The foregoing steps 304-320 are repeated for firewall 120. In response to the request message packet sent by router 118 to firewall 120, firewall 120 parses the header to learn that this is a request message packet as indicated by the SIN, FIN or RST parameters, and to learn the session information (step 304). This session information comprises the session ID, packet sequence number, source IP address and destination IP address. The session information also indicates that router 118 was the previous hop of the request message packet. Then, firewall 120 broadcasts the session information to all its peers (step 308), and the peers record the session information in their respective session tables (step 312). The session information broadcast by firewall 120 and recorded by its peers comprises the broadcaster's IP address (in this case, firewall 120's IP address), the source IP address, the destination IP address, the session ID and date/time stamp of original broadcast by firewall 120. In the illustrated example, router 118, router 126 and firewall 124 are the peers. In addition the session tables of the routers and firewalls that also received broadcasts from firewall 114, router 116 and/or router 118 will include additional session information for these broadcasts. The additional information indicates other segments of the outbound request message path. In the illustrated example, the session tables in router 118, router 126 and firewall 124 will indicate the previous hop of the outbound message path through router 118. The session table in router 118 and router 126 will also indicate the previous hop of the outbound message through router 116 (and the order of the hops based on the respective date/time stamps). Firewall 120 is not directly connected to firewall 114 or router 116, so firewall 120 at this time only has a record of the receipt by router 118 of the outbound request message packet and the broadcast by router 118 of the session information. In addition to broadcasting the session information, firewall 120 then enters the session information into its session table including an indication that it was the next hop after router 118 (step 316). Firewall 120 also has a “routing” table which specifies a path to the destination IP address or at least the next hop (router, firewall or destination server) to send the message packets toward the destination IP address. This routing table can be compiled using well known OSPF, RIP, EIGRP, IGRP, BGP, STATIC or IS-IS routing protocol. This routing table in firewall 120 is prior art. After broadcasting the foregoing session information to its peers (and the peers making entries in their session tables), and firewall 120 supplementing its session table, firewall 120 sends the message packet to the next hop indicated by the routing table (step 320). In the illustrated example, the routing table of firewall 120 indicates that server 22 is the next hop, so firewall 120 sends the request message packet to server 22.

Upon receipt of the foregoing request message packet, server 22 processes the request message packet (step 330). Server 22 may generate an acknowledgment (response) message packet indicating that the foregoing request message packet was received (step 340). In such a case, server 22 initiates sending of the acknowledgment message packet to user computer 10 as described below with reference to FIG. 3(B). If this is the last message packet to form an entire request message, server 22 also reads and handles the request. The request may be for data or another service. After handling the request, server 22 generates a responsive message (which generally includes data) (step 340), and divides the responsive message into one or more packets. Response packets are transmitted to computer 10, as described below with reference to FIG. 3(B).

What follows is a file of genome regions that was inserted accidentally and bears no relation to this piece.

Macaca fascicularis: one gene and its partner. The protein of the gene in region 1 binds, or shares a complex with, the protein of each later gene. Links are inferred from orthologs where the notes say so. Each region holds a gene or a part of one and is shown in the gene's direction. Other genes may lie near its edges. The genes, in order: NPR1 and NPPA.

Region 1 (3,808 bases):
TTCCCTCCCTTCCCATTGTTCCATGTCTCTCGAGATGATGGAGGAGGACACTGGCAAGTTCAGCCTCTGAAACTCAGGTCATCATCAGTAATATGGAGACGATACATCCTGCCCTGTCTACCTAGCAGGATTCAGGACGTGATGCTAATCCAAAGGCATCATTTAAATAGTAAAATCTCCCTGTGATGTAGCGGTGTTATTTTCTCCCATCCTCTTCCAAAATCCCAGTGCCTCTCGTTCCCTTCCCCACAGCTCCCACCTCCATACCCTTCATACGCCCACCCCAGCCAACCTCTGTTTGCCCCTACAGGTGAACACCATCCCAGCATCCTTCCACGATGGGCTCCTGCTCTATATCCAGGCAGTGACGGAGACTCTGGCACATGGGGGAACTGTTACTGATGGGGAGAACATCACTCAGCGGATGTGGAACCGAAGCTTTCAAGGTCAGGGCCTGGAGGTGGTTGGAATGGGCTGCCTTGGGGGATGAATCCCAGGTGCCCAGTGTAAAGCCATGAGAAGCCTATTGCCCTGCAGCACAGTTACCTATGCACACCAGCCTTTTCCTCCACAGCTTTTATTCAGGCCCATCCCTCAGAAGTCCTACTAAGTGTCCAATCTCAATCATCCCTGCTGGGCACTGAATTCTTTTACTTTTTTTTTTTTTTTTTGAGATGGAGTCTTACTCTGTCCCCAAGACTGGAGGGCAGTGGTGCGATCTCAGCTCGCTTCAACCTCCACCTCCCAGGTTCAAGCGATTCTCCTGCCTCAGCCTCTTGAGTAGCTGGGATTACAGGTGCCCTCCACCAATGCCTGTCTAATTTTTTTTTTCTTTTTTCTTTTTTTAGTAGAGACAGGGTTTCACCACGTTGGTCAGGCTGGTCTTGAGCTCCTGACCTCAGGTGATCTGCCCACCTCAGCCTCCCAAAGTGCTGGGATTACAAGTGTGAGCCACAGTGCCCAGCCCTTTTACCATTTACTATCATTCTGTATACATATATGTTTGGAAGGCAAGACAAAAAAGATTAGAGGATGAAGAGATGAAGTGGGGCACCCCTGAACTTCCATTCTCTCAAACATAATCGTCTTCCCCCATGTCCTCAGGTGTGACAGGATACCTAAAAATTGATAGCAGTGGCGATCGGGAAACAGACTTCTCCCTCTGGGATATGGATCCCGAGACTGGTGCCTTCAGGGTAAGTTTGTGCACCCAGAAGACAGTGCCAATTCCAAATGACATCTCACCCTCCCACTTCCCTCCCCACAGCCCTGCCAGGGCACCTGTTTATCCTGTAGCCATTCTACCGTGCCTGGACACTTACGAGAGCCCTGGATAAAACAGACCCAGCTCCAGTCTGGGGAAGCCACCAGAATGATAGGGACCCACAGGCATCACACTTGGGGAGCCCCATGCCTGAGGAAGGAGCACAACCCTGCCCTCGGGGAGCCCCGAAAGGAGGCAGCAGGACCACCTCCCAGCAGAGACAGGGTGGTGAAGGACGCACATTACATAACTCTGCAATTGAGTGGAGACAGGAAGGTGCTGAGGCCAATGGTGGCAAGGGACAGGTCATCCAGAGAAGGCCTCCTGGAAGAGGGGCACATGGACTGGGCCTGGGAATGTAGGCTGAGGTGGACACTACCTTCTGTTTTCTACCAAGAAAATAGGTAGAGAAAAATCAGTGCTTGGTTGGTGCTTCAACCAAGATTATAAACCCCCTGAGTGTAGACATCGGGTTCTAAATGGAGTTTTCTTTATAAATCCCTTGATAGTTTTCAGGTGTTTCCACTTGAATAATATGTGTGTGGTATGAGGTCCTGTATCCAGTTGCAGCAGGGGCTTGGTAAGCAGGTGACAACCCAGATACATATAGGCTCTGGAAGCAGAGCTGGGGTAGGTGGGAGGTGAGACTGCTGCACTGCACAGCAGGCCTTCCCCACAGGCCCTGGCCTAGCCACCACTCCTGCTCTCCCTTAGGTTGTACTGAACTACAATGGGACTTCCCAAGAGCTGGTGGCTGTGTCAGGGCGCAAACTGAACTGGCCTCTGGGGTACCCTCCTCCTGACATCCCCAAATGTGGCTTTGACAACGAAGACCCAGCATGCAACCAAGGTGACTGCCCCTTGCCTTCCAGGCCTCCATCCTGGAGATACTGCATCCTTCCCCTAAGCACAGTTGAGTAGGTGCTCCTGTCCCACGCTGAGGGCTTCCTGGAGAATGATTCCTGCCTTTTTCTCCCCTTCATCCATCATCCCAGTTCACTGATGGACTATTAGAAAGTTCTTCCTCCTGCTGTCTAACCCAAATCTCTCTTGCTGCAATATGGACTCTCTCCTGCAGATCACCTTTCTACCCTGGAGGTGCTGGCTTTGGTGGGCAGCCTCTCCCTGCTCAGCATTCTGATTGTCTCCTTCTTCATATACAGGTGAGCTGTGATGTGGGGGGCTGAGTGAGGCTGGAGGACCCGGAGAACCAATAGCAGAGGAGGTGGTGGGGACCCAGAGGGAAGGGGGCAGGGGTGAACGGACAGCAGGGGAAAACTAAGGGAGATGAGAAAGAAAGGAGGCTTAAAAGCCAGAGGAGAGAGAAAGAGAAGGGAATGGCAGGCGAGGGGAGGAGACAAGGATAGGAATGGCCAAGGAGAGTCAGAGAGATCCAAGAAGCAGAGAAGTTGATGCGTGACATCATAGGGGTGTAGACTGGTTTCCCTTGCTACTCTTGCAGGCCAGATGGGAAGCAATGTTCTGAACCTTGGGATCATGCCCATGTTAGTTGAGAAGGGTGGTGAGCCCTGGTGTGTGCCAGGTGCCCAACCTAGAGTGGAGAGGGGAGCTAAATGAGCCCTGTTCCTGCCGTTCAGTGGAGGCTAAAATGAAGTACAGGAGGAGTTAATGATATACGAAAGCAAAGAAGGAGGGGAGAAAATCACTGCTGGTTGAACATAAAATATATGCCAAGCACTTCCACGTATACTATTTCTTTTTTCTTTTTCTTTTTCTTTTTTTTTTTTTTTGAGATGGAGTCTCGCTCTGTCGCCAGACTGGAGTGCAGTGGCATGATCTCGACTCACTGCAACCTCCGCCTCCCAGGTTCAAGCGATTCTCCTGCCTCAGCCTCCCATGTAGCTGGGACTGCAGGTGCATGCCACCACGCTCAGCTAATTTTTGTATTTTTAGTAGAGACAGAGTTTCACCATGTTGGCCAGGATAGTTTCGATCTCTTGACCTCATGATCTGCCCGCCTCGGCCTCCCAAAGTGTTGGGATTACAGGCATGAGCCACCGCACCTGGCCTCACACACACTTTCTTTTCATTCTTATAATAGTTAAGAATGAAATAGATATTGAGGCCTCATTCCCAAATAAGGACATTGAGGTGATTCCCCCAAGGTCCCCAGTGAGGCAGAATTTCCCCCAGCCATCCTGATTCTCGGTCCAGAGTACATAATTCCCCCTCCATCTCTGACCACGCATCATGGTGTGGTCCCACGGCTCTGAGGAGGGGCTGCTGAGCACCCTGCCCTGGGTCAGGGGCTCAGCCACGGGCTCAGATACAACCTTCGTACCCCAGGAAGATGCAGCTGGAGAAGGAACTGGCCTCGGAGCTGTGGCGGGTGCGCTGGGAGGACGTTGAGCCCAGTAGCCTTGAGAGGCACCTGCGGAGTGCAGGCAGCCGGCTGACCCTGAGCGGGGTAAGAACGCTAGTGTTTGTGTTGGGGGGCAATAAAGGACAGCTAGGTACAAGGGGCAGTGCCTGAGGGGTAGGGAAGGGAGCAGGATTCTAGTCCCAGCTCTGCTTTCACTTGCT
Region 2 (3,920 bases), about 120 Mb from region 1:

The following steps illustrated in FIG. 3(B) apply for either type of response message packet, and are performed by each firewall and router between server 22 and computer 10 that receives the response message packet en route to computer 10. In the illustrated example, the first response message packet is generated by server 22 and sent to firewall 120 as follows. This responsive message comprises one or more message packets each with source IP address 10.1.1.5 and destination IP address 10.0.0.4. The acknowledge message is typically a single packet, whereas the substantive response to a complete request message is typically multiple packets. In the preferred embodiment of the present invention, server 22 does not have or use a session table, and does not record the path taken by the outbound/request message packet. Instead, there is a known message routing table within the server computer 22, based on the configuration of server computer 22, which sends each message packet to Virtual Routing Redundant Protocol (“VRRP”) address 10.1.1.1. This VRRP address is the virtual IP address of either firewall 120 or firewall 124, determined as follows. Firewalls 120 and 124 previously negotiated between them as to which one will handle/route message packets with VRRP 10.1.1.1, as long as this firewall is active. However, if the designated firewall goes down (and does not respond to a “heartbeat” message sent from the other firewall), then the other firewall will handle the message packet with VRRP virtual address 10.1.1.1. In the illustrated example, firewall 120 is currently the active firewall (as between firewalls 120 and 124) and is configured to receive message packets with VRRP virtual address 10.1.1.1. So, firewall 120 receives the response message packet from server computer 122. The response message packet will include an ACK or SINACK parameter in its header.